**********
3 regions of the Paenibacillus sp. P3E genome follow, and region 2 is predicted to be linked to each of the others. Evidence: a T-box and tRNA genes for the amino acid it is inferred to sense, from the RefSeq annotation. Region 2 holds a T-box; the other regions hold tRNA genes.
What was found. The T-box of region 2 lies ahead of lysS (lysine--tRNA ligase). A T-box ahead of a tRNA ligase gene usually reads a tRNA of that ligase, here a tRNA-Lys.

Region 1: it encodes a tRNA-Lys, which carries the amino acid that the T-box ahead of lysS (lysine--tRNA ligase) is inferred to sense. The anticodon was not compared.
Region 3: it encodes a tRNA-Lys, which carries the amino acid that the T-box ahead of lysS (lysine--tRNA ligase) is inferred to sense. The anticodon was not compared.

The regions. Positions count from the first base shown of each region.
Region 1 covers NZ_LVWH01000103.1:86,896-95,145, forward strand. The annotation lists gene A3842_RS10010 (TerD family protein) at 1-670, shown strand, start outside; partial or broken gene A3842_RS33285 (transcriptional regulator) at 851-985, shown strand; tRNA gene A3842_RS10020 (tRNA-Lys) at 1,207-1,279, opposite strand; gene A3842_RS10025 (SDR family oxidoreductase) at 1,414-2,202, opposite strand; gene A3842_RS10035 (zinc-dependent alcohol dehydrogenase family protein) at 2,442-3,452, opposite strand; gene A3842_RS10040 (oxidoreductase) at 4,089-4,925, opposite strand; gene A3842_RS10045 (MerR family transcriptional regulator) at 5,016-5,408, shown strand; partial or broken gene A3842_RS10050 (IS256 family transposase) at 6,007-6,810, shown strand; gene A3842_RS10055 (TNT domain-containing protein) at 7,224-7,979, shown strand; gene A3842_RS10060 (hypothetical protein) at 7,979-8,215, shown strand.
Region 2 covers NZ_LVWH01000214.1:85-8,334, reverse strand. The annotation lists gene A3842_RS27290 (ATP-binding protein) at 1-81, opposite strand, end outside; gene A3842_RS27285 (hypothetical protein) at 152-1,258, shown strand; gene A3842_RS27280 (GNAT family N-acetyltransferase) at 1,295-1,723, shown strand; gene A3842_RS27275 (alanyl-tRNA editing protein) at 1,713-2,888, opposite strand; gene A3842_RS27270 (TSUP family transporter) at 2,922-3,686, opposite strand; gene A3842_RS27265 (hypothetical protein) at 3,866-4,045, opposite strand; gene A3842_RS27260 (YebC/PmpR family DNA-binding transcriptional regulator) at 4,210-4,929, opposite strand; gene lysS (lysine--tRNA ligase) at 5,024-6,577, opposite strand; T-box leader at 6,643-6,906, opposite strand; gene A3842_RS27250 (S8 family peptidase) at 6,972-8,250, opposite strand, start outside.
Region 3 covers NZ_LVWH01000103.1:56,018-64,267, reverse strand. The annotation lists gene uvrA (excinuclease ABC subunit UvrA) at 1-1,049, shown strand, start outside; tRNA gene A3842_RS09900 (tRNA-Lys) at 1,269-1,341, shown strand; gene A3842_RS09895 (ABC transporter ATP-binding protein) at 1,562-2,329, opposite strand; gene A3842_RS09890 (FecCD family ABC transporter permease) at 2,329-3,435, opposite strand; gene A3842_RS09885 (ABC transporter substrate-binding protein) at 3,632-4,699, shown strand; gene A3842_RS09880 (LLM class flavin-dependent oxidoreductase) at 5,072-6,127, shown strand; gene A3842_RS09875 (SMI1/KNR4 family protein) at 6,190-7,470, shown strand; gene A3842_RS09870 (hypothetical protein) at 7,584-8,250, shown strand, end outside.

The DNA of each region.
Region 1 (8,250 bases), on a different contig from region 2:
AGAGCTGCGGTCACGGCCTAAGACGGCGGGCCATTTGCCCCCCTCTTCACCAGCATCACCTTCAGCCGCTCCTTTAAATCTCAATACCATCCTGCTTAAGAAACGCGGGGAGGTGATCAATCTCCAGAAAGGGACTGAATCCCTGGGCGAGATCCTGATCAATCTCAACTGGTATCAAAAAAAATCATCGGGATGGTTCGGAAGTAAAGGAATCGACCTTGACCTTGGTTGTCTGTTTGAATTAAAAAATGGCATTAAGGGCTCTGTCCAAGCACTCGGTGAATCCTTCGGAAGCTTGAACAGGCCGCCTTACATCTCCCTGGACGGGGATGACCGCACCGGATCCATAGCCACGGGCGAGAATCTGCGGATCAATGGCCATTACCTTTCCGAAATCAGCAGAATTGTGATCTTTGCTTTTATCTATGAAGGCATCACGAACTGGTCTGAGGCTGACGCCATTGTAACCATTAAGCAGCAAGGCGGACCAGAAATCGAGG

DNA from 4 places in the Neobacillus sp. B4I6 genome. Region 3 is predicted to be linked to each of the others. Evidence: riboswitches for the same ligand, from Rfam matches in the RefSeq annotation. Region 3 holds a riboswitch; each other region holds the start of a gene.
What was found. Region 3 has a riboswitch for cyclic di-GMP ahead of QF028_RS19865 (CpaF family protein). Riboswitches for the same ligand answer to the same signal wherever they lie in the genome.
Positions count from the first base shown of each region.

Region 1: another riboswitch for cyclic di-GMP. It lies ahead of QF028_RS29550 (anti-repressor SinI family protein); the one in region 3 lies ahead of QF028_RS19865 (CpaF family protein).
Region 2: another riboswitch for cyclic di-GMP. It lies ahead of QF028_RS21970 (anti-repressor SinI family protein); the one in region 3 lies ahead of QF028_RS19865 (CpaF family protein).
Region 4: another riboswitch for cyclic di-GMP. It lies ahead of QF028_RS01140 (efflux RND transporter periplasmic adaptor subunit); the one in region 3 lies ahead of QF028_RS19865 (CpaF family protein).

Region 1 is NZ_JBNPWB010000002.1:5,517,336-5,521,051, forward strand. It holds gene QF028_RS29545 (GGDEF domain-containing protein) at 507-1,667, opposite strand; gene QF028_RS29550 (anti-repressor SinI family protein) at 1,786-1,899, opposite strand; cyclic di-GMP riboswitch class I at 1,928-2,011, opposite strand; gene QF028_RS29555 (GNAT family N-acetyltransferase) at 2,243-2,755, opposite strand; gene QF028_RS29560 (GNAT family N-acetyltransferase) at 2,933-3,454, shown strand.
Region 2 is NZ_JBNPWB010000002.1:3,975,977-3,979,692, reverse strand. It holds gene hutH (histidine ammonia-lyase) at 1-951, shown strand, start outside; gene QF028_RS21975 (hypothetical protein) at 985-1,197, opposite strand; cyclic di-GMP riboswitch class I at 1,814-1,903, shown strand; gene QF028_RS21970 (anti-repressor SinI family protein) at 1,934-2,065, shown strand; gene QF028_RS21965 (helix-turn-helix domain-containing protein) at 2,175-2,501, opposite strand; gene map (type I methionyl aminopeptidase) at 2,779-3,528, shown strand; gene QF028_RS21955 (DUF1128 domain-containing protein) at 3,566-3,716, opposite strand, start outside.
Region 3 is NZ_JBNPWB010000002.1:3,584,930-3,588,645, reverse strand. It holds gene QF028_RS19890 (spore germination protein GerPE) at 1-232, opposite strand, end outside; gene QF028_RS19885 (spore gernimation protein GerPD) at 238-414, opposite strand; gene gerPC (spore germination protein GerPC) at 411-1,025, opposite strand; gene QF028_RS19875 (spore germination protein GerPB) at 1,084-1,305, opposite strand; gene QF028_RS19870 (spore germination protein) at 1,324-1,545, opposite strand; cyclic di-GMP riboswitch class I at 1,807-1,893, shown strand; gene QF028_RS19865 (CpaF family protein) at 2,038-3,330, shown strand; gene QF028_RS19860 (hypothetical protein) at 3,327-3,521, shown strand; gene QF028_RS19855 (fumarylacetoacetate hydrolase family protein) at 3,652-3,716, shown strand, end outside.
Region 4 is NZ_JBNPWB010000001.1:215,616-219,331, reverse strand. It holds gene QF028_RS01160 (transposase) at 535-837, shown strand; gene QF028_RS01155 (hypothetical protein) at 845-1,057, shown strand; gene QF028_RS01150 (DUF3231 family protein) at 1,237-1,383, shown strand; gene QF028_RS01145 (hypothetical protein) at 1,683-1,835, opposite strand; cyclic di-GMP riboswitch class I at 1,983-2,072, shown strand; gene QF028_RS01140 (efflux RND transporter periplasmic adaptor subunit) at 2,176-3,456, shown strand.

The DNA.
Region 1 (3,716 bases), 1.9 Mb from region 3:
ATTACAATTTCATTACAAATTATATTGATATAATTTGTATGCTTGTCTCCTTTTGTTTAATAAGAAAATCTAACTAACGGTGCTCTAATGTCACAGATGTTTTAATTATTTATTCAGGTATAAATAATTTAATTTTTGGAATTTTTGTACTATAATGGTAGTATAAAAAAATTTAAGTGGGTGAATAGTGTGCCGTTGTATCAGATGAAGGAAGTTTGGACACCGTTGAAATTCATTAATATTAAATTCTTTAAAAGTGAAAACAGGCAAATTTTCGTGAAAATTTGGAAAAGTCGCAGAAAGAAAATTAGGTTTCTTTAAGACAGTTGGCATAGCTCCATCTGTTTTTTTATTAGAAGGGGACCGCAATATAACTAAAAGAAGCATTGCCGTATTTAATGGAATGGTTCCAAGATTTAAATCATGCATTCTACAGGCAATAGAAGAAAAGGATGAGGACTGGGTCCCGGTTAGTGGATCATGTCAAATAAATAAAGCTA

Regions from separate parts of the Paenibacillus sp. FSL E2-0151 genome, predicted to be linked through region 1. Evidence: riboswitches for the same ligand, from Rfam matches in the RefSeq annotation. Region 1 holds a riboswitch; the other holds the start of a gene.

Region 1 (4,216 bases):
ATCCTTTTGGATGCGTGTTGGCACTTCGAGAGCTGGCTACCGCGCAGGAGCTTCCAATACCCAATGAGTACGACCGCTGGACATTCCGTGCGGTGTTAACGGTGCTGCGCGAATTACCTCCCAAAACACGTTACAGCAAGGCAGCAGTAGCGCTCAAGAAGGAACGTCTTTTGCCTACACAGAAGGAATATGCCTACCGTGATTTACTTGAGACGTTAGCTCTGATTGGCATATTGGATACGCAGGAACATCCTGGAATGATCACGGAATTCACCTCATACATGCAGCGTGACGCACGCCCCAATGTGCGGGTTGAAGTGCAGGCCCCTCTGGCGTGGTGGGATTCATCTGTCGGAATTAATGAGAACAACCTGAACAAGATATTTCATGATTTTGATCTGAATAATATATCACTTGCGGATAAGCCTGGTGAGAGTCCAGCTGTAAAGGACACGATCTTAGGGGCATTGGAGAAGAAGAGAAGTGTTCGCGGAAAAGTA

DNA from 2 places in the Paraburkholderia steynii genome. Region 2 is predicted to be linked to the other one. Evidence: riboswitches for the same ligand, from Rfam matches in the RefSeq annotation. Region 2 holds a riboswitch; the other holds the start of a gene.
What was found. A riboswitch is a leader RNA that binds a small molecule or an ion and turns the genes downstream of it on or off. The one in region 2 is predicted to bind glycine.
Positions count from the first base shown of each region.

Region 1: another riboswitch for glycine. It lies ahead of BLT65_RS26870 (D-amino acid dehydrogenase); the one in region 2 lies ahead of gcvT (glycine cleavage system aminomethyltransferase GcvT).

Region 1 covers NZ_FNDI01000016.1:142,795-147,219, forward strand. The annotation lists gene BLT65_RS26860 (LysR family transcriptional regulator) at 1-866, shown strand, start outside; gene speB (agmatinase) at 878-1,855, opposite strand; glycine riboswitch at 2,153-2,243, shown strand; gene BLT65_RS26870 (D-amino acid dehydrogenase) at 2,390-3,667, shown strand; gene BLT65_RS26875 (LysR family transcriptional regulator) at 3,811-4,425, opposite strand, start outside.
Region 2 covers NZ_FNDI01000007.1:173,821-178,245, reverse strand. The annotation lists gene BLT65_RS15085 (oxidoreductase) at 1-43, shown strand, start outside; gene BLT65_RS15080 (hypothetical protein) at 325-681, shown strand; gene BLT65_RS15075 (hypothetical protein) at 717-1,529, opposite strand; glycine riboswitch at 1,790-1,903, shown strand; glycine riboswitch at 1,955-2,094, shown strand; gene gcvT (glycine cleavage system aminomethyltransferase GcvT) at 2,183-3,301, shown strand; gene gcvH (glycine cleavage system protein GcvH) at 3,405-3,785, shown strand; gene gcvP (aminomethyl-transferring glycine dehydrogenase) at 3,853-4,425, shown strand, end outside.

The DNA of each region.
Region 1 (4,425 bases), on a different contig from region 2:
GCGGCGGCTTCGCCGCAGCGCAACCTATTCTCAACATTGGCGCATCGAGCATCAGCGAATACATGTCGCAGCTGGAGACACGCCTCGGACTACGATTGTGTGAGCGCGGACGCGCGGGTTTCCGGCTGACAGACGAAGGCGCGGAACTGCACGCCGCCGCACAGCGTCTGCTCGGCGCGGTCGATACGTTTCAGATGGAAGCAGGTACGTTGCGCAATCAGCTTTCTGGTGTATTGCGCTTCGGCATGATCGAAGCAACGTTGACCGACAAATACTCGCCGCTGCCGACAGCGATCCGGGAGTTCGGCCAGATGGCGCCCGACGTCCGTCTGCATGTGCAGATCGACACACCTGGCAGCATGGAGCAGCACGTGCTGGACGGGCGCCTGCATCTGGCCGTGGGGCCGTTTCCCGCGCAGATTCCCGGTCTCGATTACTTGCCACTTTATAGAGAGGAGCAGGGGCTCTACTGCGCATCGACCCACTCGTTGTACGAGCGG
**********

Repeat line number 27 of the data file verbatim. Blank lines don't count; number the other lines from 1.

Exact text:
ATCCTTTTGGATGCGTGTTGGCACTTCGAGAGCTGGCTACCGCGCAGGAGCTTCCAATACCCAATGAGTACGACCGCTGGACATTCCGTGCGGTGTTAACGGTGCTGCGCGAATTACCTCCCAAAACACGTTACAGCAAGGCAGCAGTAGCGCTCAAGAAGGAACGTCTTTTGCCTACACAGAAGGAATATGCCTACCGTGATTTACTTGAGACGTTAGCTCTGATTGGCATATTGGATACGCAGGAACATCCTGGAATGATCACGGAATTCACCTCATACATGCAGCGTGACGCACGCCCCAATGTGCGGGTTGAAGTGCAGGCCCCTCTGGCGTGGTGGGATTCATCTGTCGGAATTAATGAGAACAACCTGAACAAGATATTTCATGATTTTGATCTGAATAATATATCACTTGCGGATAAGCCTGGTGAGAGTCCAGCTGTAAAGGACACGATCTTAGGGGCATTGGAGAAGAAGAGAAGTGTTCGCGGAAAAGTA